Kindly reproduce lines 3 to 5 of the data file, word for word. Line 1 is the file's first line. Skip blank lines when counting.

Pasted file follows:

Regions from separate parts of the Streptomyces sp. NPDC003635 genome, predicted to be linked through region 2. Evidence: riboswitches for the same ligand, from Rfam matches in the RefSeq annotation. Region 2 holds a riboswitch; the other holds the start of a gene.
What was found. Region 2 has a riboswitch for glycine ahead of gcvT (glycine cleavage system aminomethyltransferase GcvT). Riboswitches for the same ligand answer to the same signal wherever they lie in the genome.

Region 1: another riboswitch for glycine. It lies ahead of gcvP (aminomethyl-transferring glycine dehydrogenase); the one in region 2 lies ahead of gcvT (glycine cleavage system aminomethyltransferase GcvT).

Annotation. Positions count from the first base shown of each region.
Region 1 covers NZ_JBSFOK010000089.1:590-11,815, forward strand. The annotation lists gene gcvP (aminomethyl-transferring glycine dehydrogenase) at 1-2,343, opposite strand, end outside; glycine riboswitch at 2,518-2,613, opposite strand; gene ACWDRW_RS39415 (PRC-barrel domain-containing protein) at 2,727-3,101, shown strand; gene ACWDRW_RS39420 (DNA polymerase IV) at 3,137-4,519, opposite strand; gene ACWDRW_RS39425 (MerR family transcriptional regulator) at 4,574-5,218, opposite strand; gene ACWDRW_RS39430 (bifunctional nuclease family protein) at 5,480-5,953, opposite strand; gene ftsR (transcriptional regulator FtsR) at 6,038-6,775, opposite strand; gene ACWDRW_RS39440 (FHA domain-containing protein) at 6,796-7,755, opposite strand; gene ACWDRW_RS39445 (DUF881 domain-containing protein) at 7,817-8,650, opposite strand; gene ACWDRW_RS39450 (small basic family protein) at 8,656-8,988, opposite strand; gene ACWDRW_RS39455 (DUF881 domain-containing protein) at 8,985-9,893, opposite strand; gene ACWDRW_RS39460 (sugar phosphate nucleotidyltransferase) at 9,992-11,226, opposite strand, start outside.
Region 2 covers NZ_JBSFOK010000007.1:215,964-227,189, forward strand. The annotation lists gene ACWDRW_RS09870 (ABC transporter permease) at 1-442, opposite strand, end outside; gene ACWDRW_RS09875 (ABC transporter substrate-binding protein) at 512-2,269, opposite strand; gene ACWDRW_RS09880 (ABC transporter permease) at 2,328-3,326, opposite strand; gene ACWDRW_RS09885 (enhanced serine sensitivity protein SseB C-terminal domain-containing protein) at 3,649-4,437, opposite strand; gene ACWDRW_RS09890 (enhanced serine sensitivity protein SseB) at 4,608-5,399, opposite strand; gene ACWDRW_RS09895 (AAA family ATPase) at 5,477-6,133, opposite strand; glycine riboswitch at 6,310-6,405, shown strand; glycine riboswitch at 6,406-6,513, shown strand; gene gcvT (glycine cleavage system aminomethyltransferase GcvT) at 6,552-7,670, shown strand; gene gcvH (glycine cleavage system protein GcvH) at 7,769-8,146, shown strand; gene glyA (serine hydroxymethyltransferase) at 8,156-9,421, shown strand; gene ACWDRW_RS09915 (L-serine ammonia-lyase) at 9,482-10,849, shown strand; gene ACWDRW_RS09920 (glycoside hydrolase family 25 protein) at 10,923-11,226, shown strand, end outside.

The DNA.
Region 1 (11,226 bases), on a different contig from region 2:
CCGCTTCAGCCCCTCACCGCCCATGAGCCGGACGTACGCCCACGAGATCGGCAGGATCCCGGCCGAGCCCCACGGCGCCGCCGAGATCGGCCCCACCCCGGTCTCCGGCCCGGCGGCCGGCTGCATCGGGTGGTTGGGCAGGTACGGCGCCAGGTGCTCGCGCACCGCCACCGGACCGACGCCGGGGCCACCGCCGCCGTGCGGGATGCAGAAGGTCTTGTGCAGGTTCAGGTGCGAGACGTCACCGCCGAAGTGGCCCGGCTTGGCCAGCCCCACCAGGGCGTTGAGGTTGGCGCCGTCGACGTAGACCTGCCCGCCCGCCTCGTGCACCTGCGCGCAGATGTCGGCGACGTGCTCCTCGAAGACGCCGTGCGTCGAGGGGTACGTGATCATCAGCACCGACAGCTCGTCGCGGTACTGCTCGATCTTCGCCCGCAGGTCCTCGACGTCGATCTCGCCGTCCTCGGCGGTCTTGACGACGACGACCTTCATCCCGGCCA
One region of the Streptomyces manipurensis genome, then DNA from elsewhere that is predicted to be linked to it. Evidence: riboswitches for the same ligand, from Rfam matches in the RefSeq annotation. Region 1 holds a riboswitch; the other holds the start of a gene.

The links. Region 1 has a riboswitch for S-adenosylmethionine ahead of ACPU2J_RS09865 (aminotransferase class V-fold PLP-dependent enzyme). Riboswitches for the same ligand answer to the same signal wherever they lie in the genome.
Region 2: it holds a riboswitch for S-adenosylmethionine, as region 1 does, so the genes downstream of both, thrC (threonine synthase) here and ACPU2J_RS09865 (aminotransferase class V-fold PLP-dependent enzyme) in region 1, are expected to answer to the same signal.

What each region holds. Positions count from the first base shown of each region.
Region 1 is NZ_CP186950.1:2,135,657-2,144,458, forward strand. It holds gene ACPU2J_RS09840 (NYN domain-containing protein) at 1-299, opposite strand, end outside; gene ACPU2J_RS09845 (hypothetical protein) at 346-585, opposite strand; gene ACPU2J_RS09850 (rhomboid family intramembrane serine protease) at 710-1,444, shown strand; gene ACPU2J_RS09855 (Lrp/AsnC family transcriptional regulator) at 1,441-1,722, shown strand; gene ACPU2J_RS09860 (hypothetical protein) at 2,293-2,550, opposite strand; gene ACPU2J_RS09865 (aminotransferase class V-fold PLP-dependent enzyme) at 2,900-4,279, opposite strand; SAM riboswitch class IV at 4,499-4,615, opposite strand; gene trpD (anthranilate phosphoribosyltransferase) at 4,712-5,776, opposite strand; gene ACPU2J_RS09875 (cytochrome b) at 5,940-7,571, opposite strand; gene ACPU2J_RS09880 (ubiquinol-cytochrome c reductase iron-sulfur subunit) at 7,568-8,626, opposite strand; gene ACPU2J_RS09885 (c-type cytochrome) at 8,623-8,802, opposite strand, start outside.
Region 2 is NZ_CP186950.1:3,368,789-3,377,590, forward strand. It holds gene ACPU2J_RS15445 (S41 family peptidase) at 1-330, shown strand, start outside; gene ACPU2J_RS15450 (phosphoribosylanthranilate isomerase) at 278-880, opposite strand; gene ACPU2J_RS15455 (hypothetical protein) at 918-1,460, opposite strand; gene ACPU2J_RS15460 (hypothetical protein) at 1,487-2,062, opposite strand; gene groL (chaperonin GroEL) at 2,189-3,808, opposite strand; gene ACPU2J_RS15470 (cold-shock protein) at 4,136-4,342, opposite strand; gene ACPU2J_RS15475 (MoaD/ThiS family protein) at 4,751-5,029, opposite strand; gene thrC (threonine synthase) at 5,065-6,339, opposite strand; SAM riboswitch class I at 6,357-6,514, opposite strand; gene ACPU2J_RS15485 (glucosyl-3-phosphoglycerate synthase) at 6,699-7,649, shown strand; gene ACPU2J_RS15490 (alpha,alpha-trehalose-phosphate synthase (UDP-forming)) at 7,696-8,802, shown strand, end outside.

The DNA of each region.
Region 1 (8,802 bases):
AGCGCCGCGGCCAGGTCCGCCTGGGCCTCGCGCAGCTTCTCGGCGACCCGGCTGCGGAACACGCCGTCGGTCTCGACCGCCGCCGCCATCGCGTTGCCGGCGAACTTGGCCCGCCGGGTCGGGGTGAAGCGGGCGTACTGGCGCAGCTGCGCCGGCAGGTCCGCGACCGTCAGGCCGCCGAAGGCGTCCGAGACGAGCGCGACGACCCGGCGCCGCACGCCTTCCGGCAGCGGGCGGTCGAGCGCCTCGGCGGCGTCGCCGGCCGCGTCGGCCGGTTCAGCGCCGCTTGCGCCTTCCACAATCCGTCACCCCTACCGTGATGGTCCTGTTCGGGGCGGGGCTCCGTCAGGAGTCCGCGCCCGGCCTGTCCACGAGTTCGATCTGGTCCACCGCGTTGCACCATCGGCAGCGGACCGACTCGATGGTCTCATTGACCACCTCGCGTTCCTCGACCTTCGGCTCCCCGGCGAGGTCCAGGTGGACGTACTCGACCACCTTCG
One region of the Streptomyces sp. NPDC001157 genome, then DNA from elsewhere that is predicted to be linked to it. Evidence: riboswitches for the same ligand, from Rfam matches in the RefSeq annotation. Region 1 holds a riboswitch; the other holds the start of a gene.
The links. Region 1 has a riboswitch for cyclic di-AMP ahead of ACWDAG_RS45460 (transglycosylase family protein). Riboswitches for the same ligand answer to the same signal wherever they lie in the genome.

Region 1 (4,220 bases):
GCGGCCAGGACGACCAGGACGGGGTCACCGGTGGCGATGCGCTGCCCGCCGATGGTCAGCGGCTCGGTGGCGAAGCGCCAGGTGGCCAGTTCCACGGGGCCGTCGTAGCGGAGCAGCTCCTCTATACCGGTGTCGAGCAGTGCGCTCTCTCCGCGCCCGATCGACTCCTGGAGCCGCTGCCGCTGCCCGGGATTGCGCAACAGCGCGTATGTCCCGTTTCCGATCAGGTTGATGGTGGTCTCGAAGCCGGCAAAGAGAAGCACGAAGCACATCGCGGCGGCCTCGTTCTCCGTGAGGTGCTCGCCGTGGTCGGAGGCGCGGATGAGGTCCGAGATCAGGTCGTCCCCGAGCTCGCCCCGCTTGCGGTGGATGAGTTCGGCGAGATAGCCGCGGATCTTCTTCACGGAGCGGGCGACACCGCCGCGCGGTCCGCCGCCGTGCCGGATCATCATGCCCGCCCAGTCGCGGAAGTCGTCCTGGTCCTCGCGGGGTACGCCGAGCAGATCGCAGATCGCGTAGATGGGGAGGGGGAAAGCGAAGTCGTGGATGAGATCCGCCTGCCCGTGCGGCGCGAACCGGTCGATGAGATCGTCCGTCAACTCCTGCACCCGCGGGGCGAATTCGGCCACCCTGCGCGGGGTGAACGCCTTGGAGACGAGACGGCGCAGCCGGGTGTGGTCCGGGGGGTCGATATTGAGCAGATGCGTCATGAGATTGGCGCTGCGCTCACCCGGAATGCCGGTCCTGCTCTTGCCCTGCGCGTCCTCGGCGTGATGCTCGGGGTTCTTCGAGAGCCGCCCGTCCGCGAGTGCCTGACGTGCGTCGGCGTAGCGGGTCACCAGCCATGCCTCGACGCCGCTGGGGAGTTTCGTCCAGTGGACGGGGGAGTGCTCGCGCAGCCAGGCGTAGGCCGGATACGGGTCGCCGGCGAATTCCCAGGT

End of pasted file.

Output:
Region 1: another riboswitch for glycine. It lies ahead of gcvP (aminomethyl-transferring glycine dehydrogenase); the one in region 2 lies ahead of gcvT (glycine cleavage system aminomethyltransferase GcvT).

Annotation. Positions count from the first base shown of each region.
Region 1 covers NZ_JBSFOK010000089.1:590-11,815, forward strand. The annotation lists gene gcvP (aminomethyl-transferring glycine dehydrogenase) at 1-2,343, opposite strand, end outside; glycine riboswitch at 2,518-2,613, opposite strand; gene ACWDRW_RS39415 (PRC-barrel domain-containing protein) at 2,727-3,101, shown strand; gene ACWDRW_RS39420 (DNA polymerase IV) at 3,137-4,519, opposite strand; gene ACWDRW_RS39425 (MerR family transcriptional regulator) at 4,574-5,218, opposite strand; gene ACWDRW_RS39430 (bifunctional nuclease family protein) at 5,480-5,953, opposite strand; gene ftsR (transcriptional regulator FtsR) at 6,038-6,775, opposite strand; gene ACWDRW_RS39440 (FHA domain-containing protein) at 6,796-7,755, opposite strand; gene ACWDRW_RS39445 (DUF881 domain-containing protein) at 7,817-8,650, opposite strand; gene ACWDRW_RS39450 (small basic family protein) at 8,656-8,988, opposite strand; gene ACWDRW_RS39455 (DUF881 domain-containing protein) at 8,985-9,893, opposite strand; gene ACWDRW_RS39460 (sugar phosphate nucleotidyltransferase) at 9,992-11,226, opposite strand, start outside.